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Hail to the chief!

September 28 2015

Tim Smith

Six months ago I shared with you a manifesto of sorts, my personal credo to “Dare Mighty Things.” This statement is based on a quote from Teddy Roosevelt and it is a daily reminder for me to be willing to risk much, even if it means failing more often. A year ago, it helped Skidmore dive into our newly positioned reality of connecting millennials with entertainment brands.


A couple weeks ago, that presidential quote was ringing in my ears, as my wife and I stood next to President Barack Obama. There I was, having a conversation with the most powerful man in the world. The President of the United States. It really was a “pinch me” moment.

 

President Barack Obama participates in a photo line at the Macomb Community College Sports and Expo Center in Warren, Michigan, Sept. 9, 2015. (Official White House Photo by Pete Souza) This photograph is provided by THE WHITE HOUSE as a courtesy and may be printed by the subject(s) in the photograph for personal use only. The photograph may not be manipulated in any way and may not otherwise be reproduced, disseminated or broadcast, without the written permission of the White House Photo Office. This photograph may not be used in any commercial or political materials, advertisements, emails, products, promotions that in any way suggests approval or endorsement of the President, the First Family, or the White House.
(Official White House Photo by Pete Souza)


For a few exhilarating minutes, I was given the chance to share our story with the president. He called my wife and me by name. He mentioned Skidmore by name. He made me feel like I was the center of the universe. If you look closely at this picture, you can see a smile you don’t see on my face very often in photographs. It is complete joy.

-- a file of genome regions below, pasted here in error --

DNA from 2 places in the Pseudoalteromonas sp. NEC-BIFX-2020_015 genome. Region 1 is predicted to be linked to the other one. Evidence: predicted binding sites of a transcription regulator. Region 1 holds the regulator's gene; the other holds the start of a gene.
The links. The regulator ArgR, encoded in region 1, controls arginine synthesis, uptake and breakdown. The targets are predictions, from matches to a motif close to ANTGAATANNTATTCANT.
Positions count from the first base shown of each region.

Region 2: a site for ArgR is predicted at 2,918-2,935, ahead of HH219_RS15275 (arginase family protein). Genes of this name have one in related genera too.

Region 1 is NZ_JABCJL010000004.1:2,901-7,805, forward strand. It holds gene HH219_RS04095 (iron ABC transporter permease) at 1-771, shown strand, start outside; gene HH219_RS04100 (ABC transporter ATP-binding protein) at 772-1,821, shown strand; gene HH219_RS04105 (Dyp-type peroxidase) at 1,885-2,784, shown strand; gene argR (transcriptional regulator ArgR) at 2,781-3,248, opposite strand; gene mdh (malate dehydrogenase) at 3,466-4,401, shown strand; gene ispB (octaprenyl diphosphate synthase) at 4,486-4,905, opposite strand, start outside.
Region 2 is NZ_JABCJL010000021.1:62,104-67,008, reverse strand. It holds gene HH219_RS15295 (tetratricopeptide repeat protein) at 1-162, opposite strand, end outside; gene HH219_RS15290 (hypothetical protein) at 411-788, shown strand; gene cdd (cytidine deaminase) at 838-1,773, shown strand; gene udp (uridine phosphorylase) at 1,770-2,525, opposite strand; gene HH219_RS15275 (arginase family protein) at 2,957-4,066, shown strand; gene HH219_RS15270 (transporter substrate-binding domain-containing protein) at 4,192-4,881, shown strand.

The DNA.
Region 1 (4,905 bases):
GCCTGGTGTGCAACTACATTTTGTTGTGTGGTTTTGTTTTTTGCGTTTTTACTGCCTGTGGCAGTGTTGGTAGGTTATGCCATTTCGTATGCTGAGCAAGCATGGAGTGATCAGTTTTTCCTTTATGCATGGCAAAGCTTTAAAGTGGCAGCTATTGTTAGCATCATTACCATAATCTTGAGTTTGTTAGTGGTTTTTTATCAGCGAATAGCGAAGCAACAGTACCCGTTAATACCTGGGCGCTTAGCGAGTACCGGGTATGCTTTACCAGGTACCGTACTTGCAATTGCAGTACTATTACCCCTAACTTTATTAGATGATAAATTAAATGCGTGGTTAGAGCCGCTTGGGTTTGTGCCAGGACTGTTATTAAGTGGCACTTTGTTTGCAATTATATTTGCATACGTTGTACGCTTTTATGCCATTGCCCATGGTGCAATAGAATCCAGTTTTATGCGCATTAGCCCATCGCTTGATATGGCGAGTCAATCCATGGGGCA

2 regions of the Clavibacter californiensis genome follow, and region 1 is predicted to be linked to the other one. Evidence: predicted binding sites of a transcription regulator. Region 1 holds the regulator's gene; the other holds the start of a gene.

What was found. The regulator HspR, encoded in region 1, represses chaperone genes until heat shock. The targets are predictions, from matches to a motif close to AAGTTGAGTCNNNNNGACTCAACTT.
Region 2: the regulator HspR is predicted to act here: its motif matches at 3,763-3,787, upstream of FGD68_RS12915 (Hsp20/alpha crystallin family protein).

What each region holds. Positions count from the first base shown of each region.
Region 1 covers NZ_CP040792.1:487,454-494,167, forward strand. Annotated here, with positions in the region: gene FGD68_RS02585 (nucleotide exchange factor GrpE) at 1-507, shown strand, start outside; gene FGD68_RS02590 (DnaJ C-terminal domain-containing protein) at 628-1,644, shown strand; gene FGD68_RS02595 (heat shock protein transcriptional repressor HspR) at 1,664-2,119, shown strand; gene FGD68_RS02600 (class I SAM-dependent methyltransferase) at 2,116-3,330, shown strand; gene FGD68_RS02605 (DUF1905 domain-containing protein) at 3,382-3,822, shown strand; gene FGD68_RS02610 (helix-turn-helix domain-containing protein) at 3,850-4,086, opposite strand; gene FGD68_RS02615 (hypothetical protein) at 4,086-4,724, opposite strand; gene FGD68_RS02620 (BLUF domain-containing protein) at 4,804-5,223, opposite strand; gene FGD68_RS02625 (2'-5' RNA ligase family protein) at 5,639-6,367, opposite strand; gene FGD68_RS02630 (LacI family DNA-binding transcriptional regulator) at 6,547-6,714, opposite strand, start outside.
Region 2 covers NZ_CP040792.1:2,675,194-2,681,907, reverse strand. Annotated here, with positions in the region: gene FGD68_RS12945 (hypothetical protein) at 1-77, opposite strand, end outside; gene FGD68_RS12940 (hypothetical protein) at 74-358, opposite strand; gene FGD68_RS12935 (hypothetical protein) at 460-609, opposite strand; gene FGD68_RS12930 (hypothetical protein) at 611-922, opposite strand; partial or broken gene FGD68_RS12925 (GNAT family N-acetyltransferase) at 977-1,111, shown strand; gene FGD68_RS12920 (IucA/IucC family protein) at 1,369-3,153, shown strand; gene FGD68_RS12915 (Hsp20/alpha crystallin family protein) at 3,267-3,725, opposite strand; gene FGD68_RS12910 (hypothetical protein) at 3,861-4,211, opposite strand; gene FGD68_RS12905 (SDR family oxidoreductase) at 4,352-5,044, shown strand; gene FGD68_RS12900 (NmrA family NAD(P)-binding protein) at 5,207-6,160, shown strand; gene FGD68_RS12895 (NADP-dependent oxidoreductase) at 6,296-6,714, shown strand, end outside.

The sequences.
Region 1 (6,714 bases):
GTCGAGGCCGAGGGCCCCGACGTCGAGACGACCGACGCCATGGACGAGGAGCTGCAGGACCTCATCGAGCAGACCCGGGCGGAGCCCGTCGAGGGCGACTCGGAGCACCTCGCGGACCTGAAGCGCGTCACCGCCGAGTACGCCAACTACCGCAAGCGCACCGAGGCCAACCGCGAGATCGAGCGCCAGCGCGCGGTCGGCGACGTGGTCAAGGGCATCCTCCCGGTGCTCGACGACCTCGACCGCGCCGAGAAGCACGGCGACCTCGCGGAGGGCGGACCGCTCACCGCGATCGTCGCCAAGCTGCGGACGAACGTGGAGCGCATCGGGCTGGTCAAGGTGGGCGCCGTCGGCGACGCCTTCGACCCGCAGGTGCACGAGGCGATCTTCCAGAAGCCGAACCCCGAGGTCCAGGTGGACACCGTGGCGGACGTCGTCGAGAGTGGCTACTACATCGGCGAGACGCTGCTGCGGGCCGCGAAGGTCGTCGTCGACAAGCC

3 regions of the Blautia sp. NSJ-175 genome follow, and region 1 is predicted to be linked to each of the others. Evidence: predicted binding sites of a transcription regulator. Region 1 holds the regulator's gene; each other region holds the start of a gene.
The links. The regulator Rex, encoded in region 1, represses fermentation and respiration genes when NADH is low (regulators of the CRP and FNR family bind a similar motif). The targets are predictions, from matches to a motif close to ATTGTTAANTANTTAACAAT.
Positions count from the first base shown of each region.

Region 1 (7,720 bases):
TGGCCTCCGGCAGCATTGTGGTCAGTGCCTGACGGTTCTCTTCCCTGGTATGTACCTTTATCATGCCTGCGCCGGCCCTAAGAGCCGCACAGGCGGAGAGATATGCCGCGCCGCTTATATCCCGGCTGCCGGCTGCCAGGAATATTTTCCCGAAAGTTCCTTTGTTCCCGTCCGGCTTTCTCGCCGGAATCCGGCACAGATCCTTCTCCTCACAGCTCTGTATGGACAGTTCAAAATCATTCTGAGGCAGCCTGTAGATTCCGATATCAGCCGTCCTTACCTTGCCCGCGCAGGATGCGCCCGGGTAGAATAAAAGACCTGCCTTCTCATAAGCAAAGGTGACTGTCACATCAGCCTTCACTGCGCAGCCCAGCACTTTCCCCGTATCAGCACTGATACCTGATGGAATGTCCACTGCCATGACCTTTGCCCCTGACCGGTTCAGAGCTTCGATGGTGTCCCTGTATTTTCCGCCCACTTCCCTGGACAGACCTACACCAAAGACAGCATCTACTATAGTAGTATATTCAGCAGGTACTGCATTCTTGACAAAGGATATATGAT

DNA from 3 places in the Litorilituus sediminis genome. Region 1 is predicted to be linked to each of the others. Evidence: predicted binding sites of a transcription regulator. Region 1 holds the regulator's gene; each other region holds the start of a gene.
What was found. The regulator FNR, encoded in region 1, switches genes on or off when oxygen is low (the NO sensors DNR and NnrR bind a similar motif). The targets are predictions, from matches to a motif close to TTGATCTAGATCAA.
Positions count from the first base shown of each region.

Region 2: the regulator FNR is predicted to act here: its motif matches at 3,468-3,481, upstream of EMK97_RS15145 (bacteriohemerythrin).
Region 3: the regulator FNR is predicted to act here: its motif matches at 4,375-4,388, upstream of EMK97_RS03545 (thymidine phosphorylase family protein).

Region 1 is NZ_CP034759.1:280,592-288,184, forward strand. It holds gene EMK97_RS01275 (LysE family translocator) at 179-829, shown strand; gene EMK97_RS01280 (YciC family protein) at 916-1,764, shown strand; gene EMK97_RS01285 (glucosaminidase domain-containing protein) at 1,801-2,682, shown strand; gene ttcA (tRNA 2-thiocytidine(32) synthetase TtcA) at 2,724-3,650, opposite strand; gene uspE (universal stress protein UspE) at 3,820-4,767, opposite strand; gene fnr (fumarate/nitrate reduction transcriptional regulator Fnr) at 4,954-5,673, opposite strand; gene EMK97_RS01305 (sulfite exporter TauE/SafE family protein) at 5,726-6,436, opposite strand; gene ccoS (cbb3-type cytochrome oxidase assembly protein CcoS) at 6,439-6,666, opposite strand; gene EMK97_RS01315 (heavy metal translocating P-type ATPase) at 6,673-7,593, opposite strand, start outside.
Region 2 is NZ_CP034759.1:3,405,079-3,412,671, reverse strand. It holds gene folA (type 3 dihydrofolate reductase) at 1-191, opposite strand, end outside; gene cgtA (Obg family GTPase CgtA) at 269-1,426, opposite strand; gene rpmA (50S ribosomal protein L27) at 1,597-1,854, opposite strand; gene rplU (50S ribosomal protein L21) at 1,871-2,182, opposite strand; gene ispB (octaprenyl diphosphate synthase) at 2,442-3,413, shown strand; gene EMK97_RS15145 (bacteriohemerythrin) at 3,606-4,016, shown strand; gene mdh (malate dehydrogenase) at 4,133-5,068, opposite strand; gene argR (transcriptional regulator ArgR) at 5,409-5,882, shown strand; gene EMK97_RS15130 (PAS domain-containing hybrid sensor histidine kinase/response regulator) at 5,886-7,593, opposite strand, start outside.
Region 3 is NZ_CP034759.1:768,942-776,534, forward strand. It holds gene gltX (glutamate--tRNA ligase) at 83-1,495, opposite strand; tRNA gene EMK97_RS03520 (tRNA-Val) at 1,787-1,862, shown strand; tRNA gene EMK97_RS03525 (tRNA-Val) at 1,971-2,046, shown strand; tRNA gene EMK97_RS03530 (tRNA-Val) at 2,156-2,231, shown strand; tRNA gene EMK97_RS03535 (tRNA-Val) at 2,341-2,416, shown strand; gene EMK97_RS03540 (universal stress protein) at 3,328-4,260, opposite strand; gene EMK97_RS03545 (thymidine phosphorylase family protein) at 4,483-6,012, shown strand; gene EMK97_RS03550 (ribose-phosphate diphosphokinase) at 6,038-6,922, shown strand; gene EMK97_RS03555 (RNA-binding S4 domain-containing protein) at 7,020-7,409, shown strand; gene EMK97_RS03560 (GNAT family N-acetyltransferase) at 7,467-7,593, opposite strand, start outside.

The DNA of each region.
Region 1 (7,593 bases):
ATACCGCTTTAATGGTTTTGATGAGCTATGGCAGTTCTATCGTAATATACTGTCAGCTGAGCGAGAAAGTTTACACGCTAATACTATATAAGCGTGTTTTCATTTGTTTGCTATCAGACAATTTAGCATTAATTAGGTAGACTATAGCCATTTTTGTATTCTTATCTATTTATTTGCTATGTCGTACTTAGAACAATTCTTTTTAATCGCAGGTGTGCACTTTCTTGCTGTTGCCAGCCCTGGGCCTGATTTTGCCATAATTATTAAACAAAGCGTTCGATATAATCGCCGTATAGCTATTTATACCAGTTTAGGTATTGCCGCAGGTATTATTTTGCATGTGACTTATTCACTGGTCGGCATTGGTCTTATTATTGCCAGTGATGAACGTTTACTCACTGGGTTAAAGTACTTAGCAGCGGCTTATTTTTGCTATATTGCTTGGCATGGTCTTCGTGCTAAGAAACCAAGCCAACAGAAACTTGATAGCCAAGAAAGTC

The story of how I ended up standing next to POTUS is an entertaining one. It’s a tale of risk and reward, of authentic and heartfelt appreciation. In fact, it shares many similarities to the Skidmore Studio story over the past five years.


Almost seven years ago I made the decision to purchase Skidmore. At the time the studio was in the process of recovering from one of the worst economic slides of our lifetime. President Obama was wrestling with the issue of bailing out the auto industry. The future looked uncertain, and I was trying to rationalize my intuition that buying a creative business in Detroit was a smart move.

 

Dare mighty things.

 

Fast forward six years to last summer, and the decision to purchase the studio was looking pretty savvy. Skidmore had grown from 17 people to nearly 30. We were realizing profits, winning national accounts, and enjoying a positive outlook on the future. I felt very fortunate and grateful.
So I woke up at 3 a.m. one morning and wrote a letter. To the president. I wanted to tell him that the risk he took to lend a helping hand to the auto industry made an impact that he probably didn’t imagine. I felt a strange obligation to make sure he knew that small businesses in Detroit had benefited in meaningful ways.


It felt good to share some positive news. I wasn’t sure how much good news he got, and wanted him to know he had made a difference. After I sent the letter, I felt better and I moved on. Until about three weeks ago.
That’s when I got the strangest phone call. The number was blocked on caller ID, and I assumed that it was someone selling gutter guards. When I answered, they asked for Timothy, which immediately made me suspicious.

 

I only get called Timothy when I’m in trouble.

 

But I wasn’t in trouble. I was being invited by the White House to attend a speech by the president. My first question was, “Why me?” When I learned that the president had read my letter and wanted to show his appreciation, I was shocked.


The President of the United States wanted to show me his appreciation?!
Fast forward several days, and there I was standing next to the president. My wife Colleen was with me, and I was thinking about the fear I felt seven years ago when we bought the studio. I thought about the journey that everyone at the studio had taken with me, and the clients we’ve come to help along the way. I thought about the clients we are going to help in the future. And my heart filled with pride.


We are daring mighty things. We are creating the extraordinary. We are kicking ass. And we are having fun. So thank you all for being part of the journey with us. And stay tuned: I’m sure there will be more tales of daring mighty things to come.